•  2
    Monsters Among Us
    Canadian Journal of Philosophy, Supplementary Volume 27 167-186. 2001.
    There are monsters that scare children and monsters that scare grownups, and then there are monsters that scare philosophers of mind. This paper is concerned with this third sort of monster, whose primary representative is the zombie—a living being, physically just like a person but lacking consciousness. Though zombies act like normal people and appear to have normal brains, everything is blank inside. Unfortunately, the term ‘zombie’ covers a narrower class of deficits than is convenient, fail…Read more
  •  42
    On Clear and Confused Ideas: An Essay about Substance Concepts (review)
    Dialogue 42 (1): 148-149. 2003.
    Here is an apparently straightforward philosophical story about concepts. In the style of Jerry Fodor, a concept is a mental “word” ; it means what it does because of its causal dependencies, and it contributes this meaning to the meanings of the mental “sentences” it helps to form. The mental word OWL means owls because owls have a special causal relationship to OWLs, and when the mental word OWL is combined with other mental words, such as THERE, IS, AN and NEARBY, the meaning of the resulting…Read more
  •  124
    Alienation and externality
    Canadian Journal of Philosophy 29 (3): 371-387. 1999.
    Harry Frankfurt introduces the concept of externality. Externality is supposed to be a fact about the structure of an agent's will. We argue that the pre-theorethical basis of externality has a lot more to do with feelings of alienation than it does with the will. Once we realize that intuitions about externality are guided by intuitions about feelings of alienation surprising conclusions follow regarding the structure of our will.
  •  149
    In Praise of Desire
    Oxford University Press. 2013.
    Joining the debate over the roles of reason and appetite in the moral mind, In Praise of Desire takes the side of appetite. Acting for moral reasons, acting in a praiseworthy manner, and acting out of virtue are simply acting out of intrinsic desires for the right or the good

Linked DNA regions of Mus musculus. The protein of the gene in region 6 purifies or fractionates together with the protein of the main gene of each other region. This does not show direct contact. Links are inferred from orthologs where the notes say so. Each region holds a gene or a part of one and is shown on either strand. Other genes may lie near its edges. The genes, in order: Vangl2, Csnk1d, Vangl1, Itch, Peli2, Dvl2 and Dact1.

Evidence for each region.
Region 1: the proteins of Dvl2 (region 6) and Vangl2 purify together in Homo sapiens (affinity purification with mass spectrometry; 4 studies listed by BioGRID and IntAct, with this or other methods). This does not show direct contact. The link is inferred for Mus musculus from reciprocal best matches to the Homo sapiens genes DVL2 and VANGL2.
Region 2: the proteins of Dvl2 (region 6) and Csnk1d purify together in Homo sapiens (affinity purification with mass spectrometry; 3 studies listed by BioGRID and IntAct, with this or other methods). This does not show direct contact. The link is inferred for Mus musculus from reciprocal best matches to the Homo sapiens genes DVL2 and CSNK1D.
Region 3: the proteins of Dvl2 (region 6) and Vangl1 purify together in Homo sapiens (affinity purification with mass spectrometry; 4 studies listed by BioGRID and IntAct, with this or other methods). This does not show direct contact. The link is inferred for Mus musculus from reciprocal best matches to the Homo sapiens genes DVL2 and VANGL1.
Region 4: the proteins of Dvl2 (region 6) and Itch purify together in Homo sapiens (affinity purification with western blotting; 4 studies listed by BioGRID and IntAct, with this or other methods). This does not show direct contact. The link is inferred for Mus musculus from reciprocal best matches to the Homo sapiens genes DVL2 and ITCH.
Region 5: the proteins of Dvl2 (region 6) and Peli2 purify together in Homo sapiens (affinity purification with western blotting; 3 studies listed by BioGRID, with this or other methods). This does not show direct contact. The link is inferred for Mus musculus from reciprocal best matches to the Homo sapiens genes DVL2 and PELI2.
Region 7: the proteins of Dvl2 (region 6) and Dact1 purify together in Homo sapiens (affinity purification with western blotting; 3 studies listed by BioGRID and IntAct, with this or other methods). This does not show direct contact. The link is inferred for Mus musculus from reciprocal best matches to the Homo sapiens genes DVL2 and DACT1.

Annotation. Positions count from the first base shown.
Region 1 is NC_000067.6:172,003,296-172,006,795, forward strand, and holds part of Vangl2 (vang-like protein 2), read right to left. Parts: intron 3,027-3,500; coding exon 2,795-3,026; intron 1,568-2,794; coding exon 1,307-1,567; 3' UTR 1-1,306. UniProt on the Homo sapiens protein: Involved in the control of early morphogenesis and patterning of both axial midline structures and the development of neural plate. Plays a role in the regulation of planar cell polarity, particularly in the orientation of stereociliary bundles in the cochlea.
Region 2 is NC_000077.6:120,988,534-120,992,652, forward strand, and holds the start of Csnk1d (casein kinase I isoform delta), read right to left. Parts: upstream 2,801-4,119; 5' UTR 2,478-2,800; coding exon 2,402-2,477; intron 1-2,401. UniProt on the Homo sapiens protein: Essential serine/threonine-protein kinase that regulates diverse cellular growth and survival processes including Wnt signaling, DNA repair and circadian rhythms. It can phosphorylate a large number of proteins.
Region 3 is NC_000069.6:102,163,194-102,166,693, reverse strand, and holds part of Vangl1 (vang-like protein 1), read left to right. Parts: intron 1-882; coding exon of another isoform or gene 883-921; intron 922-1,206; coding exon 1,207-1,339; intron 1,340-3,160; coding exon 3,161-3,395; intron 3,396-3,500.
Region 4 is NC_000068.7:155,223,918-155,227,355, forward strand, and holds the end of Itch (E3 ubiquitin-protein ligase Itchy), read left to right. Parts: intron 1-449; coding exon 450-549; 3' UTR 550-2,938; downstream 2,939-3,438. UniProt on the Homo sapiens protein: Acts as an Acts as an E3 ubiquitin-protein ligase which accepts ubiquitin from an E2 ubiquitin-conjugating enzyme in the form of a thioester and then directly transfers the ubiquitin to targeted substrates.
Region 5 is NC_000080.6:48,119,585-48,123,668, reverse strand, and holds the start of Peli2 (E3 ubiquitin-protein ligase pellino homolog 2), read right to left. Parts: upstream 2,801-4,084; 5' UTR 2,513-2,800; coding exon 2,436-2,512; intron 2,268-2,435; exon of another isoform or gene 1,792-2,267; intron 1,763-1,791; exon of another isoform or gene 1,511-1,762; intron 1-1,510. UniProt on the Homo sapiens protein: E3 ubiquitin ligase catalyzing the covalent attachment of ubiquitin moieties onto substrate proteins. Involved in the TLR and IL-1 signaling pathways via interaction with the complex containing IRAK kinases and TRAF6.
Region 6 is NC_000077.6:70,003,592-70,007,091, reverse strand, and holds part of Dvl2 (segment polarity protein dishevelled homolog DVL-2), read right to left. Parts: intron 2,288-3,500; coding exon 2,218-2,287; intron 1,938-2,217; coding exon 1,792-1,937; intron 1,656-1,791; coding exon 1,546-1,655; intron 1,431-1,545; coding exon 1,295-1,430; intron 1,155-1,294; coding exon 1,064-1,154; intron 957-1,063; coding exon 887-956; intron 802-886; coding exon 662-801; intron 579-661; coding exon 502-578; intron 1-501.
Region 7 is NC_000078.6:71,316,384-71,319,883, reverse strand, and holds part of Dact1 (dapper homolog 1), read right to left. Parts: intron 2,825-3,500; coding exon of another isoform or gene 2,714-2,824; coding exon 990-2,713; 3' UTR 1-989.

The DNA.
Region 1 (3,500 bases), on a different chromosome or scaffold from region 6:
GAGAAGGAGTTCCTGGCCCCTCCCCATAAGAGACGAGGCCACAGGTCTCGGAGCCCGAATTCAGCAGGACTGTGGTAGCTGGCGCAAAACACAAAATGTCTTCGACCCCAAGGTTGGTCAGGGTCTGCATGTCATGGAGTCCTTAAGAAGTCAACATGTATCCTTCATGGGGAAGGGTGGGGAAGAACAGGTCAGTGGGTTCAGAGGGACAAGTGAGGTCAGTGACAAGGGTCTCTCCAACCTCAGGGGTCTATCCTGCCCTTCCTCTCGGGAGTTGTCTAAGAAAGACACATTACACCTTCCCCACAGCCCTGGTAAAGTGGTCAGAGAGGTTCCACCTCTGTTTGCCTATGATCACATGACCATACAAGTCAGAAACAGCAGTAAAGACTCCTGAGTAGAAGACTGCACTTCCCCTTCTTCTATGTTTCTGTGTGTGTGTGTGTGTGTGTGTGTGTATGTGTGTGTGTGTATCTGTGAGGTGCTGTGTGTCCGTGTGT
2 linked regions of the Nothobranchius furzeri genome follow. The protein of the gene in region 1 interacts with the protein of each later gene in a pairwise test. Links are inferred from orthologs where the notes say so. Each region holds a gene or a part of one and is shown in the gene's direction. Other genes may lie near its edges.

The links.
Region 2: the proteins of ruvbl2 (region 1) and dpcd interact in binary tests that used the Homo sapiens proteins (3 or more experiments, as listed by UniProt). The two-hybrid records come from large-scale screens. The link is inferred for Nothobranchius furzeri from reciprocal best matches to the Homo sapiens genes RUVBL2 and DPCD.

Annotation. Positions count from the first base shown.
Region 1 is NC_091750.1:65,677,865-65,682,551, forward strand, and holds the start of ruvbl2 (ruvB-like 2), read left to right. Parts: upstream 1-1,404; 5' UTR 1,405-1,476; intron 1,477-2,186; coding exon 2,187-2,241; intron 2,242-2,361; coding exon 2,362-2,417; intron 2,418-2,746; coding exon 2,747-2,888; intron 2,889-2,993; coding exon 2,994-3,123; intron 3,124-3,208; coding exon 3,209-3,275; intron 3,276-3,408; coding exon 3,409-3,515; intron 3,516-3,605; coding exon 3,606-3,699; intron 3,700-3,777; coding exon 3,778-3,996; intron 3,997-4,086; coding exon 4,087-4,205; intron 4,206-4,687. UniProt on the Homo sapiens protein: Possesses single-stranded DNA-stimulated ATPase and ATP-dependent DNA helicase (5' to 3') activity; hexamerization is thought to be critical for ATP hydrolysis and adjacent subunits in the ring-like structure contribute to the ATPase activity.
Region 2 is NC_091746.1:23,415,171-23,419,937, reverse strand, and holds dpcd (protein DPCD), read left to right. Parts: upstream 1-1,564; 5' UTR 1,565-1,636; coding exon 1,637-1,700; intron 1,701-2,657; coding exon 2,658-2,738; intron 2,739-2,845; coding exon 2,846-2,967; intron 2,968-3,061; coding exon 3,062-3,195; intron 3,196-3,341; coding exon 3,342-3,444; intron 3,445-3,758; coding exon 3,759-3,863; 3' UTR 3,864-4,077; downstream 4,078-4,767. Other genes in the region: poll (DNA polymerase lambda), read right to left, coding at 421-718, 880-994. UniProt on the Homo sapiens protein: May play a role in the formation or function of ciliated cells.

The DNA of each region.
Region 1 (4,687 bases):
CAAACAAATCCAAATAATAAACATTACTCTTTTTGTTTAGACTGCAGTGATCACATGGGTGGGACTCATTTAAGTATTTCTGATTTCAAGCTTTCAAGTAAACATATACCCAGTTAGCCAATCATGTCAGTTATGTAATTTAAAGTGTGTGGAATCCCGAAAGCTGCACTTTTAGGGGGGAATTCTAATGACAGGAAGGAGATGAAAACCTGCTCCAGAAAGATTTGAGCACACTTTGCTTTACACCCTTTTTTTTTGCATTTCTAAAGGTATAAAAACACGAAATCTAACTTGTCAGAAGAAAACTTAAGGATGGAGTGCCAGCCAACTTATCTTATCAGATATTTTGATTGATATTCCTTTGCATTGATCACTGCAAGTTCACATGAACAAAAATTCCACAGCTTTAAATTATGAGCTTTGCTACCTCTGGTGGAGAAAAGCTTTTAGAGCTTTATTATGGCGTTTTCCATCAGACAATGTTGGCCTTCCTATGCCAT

•  43
    Replies to Critics
    Philosophy and Phenomenological Research 89 (2): 509-515. 2014.
  •  22
    Response to Swanton and Badhwar
    Journal of Value Inquiry 50 (2): 445-448. 2016.
  •  39
    A Casual Theory of Acting for Reasons
    American Philosophical Quarterly 52 (2): 103-114. 2015.
    Amanda works in a library, and a patron asks for her help in learning about duty-to- rescue laws in China. She throws herself into the task, spending hours on retrieving documents from governmental and non-governmental sources, getting electronic translations, looking for literature on Scandinavian duty-to-rescue laws that mention Chinese laws for comparison, and so on. Why? She likes to gain this sort of general knowledge of the world; perhaps the reason she works so hard is that she is learnin…Read more
  •  377
    Deliberation and Acting for Reasons
    with N. Arpaly
    Philosophical Review 121 (2): 209-239. 2012.
    Theoretical and practical deliberation are voluntary activities, and like all voluntary activities, they are performed for reasons. To hold that all voluntary activities are performed for reasons in virtue of their relations to past, present, or even merely possible acts of deliberation thus leads to infinite regresses and related problems. As a consequence, there must be processes that are nondeliberative and nonvoluntary but that nonetheless allow us to think and act for reasons, and these pro…Read more
  •  524
    Praise, Blame and the Whole Self
    Philosophical Studies 93 (2): 161-188. 1999.